MG6 Components sourced in UK


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    MG6 Components sourced in UK

    Post by Windy on Fri Feb 18, 2011 2:16 am

    Longbridge assembly line ready to turn out cars once more

    Ian Wheelwright can scarcely believe he’s back on the production line at Longbridge as it gears up to start turning out cars once more.

    In 2005 he was one of around 6,000 workers who lost their jobs following the collapse of MG Rover.

    Many believed that this would signal the end of the road for one of the world’s great vehicle making centres.

    But the firm’s new Chinese owners had other ideas and have spent the last five years paving the way for the return of car assembly at Longbridge, albeit on a far smaller scale than in its glory days.

    Operations began with the production of an updated version of the MG TF roadster, a project which met with only limited success as the car was based on an ageing design. But in a few weeks’ time UK assembly will start on the MG6 Fastback, the first all-new MG for some 16 years.

    The Fastback hatchback will arrive in showrooms towards the end of the month and will be followed by a saloon in July.

    Prices will range from £16,000 to £20,000 and the firm hopes buyers will be enticed by the car’s sporty driving dynamics and high level of standard specification.

    And among the 40 workers who will be assembling the cars for the UK market is 34-year-old Ian, of Coppice Avenue, Stourbridge. Around 95 per cent of production line workers are former Longbridge staffers like Ian who have returned to their former place of employment.

    After losing his job in 2005 Ian re-trained as an electrician and subsequently worked for Birmingham Council. But he says that car making is ‘in the blood’ and jumped at the chance to join the new MG Motor company when it was recruiting workers for the TF project three years ago.

    “There’s been a lot of doom and gloom but now we are nearly ready to take off again,” he says. Staff working on the former production line used for the Rover 75 will not be creating cars from scratch.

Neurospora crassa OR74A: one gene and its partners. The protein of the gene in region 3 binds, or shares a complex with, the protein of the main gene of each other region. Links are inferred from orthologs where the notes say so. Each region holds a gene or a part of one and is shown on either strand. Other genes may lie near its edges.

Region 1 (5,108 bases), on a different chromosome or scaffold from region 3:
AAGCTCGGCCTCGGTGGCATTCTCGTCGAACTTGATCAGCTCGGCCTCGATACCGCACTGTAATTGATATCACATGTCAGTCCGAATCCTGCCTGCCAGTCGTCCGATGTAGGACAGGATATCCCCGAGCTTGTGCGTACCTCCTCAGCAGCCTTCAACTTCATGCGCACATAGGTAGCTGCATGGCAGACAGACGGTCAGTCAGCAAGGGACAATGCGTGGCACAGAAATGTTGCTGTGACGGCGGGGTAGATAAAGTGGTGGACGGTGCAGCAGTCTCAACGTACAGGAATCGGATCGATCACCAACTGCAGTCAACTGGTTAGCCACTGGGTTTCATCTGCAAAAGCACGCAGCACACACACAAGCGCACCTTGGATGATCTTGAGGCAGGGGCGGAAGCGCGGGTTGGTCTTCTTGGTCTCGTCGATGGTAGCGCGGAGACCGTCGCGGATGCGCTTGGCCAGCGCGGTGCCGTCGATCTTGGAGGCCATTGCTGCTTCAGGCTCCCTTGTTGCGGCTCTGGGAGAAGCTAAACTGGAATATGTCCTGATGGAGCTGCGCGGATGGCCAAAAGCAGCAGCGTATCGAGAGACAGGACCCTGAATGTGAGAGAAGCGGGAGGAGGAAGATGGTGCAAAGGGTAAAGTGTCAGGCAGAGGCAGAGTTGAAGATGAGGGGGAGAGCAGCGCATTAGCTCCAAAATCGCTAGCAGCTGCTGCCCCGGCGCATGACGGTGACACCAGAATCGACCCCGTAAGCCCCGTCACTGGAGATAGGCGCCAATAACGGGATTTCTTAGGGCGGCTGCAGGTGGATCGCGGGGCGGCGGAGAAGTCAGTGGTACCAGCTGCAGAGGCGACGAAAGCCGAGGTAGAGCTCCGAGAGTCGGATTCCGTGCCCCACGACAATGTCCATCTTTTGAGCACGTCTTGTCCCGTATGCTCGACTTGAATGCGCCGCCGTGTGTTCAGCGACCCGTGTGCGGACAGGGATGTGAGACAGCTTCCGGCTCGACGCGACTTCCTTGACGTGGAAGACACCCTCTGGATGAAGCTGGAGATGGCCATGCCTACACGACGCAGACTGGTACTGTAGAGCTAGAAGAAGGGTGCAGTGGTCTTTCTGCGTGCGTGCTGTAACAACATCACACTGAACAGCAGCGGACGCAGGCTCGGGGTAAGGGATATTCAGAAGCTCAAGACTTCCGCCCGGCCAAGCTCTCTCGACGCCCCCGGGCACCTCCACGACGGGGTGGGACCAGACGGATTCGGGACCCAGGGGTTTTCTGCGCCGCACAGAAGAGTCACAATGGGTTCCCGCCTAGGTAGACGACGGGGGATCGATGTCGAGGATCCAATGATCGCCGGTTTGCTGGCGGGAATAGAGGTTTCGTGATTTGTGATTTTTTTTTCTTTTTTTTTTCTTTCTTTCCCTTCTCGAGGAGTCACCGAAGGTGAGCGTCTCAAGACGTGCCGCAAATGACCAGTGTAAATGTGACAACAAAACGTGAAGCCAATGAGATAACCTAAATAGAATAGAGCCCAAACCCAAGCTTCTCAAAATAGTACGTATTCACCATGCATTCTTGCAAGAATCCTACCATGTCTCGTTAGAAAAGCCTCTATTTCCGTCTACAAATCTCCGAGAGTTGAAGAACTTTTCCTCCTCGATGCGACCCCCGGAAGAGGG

MG6s are partly built in China and by the time they are shipped over to Felixstowe, around three quarters of the production process has already taken place. Cars arrive following their four-week voyage already painted and with the interiors fitted.

    UK workers have to build and fit the engines, as well as installing the front suspension and subframe, exhaust system and electrics.

    Ian says the strict job demarcation lines of the old days have long gone.

    “You have to be multi-skilled these days. The key thing is to be flexible.”

    Manufacturing manager Craig Osman, another former MG Rover man, is anticipating assembling 2,000 MG6 hatchbacks and saloons in the first full year of production.

    He says his staff can produce up to 5,000 vehicles annually, while the plant, which still occupies 60 acres of land at Longbridge, is capable of producing 100,000 cars — should the demand be there.

    “It’s an exciting time for the company and we are nearly there now.”

    As far as components go, electrical items are sourced in the UK and the tyres come from Dunlop, but the bulk of the parts are made in China.

    MG’s owner, the Shanghai Automotive Industry Corporation, (SAIC), is determined to get the launch of the vehicle right.

    While the British arm of MG may still be relatively small it is backed by the might of SAIC, a firm which sold 3.58 million cars last year making it one of the top ten manufacturers in the world.

    It has already invested £45 million in updating Longbridge and the costs of developing the new models are estimated at hundreds of millions of pounds.

    SAIC has already opened a European technical centre and design studio which together employ 300 workers at Longbridge.

    A £5 million engine testing unit will open in a few weeks’ time on the site.

    Around two dozen dealers are set to join the UK network of 39 in the run-up to the launch of the MG6 Fastback.
    What does not look likely, however, is a return to major league car production at Longbridge.

    Even if the MG6 is a roaring success it would result in the creation of hundreds rather than thousands of jobs in the West Midlands.

    But at least Longbridge is up and running and looking forward to a more positive future.

    As Ian Wheelwright says: “It’s just great that it’s still here. . .”


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    Re: MG6 Components sourced in UK

    Post by patpending on Fri Feb 18, 2011 12:45 pm

    I see the cars are coming via Felixstowe.

    So will we be able to say we were overtaken by three MG6s on the A14?

      Current date/time is Sun Mar 18, 2018 12:05 pm